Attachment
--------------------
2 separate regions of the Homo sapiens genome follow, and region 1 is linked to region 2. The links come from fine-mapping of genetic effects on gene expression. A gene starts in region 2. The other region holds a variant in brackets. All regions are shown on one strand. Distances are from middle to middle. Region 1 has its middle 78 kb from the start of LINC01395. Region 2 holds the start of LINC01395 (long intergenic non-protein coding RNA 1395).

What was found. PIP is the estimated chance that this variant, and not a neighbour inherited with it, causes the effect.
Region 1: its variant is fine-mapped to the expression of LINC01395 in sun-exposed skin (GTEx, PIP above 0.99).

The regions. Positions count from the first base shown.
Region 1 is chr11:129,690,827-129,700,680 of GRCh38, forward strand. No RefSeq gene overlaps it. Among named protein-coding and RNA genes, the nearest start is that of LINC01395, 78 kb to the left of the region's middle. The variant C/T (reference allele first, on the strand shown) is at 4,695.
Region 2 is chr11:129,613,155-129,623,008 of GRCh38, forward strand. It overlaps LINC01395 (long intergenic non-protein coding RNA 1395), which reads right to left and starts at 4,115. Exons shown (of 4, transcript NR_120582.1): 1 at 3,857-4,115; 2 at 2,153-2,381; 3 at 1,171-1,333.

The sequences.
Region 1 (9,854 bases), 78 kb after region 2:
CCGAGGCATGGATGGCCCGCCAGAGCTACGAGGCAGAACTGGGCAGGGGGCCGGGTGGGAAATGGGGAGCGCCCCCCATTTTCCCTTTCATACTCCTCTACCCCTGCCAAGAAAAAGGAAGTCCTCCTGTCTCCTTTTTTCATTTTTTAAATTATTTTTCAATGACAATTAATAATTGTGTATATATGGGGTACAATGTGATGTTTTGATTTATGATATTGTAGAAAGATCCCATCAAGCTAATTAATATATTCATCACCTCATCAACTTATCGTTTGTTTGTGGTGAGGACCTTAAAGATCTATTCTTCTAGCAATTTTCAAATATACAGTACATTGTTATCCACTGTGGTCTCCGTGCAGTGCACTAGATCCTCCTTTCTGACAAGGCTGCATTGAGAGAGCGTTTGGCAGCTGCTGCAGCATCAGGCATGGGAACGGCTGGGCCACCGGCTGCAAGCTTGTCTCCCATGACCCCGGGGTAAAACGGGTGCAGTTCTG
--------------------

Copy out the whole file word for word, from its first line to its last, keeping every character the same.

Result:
2 separate regions of the Homo sapiens genome follow, and region 1 is linked to region 2. The links come from fine-mapping of genetic effects on gene expression. A gene starts in region 2. The other region holds a variant in brackets. All regions are shown on one strand. Distances are from middle to middle. Region 1 has its middle 78 kb from the start of LINC01395. Region 2 holds the start of LINC01395 (long intergenic non-protein coding RNA 1395).

What was found. PIP is the estimated chance that this variant, and not a neighbour inherited with it, causes the effect.
Region 1: its variant is fine-mapped to the expression of LINC01395 in sun-exposed skin (GTEx, PIP above 0.99).

The regions. Positions count from the first base shown.
Region 1 is chr11:129,690,827-129,700,680 of GRCh38, forward strand. No RefSeq gene overlaps it. Among named protein-coding and RNA genes, the nearest start is that of LINC01395, 78 kb to the left of the region's middle. The variant C/T (reference allele first, on the strand shown) is at 4,695.
Region 2 is chr11:129,613,155-129,623,008 of GRCh38, forward strand. It overlaps LINC01395 (long intergenic non-protein coding RNA 1395), which reads right to left and starts at 4,115. Exons shown (of 4, transcript NR_120582.1): 1 at 3,857-4,115; 2 at 2,153-2,381; 3 at 1,171-1,333.

The sequences.
Region 1 (9,854 bases), 78 kb after region 2:
CCGAGGCATGGATGGCCCGCCAGAGCTACGAGGCAGAACTGGGCAGGGGGCCGGGTGGGAAATGGGGAGCGCCCCCCATTTTCCCTTTCATACTCCTCTACCCCTGCCAAGAAAAAGGAAGTCCTCCTGTCTCCTTTTTTCATTTTTTAAATTATTTTTCAATGACAATTAATAATTGTGTATATATGGGGTACAATGTGATGTTTTGATTTATGATATTGTAGAAAGATCCCATCAAGCTAATTAATATATTCATCACCTCATCAACTTATCGTTTGTTTGTGGTGAGGACCTTAAAGATCTATTCTTCTAGCAATTTTCAAATATACAGTACATTGTTATCCACTGTGGTCTCCGTGCAGTGCACTAGATCCTCCTTTCTGACAAGGCTGCATTGAGAGAGCGTTTGGCAGCTGCTGCAGCATCAGGCATGGGAACGGCTGGGCCACCGGCTGCAAGCTTGTCTCCCATGACCCCGGGGTAAAACGGGTGCAGTTCTG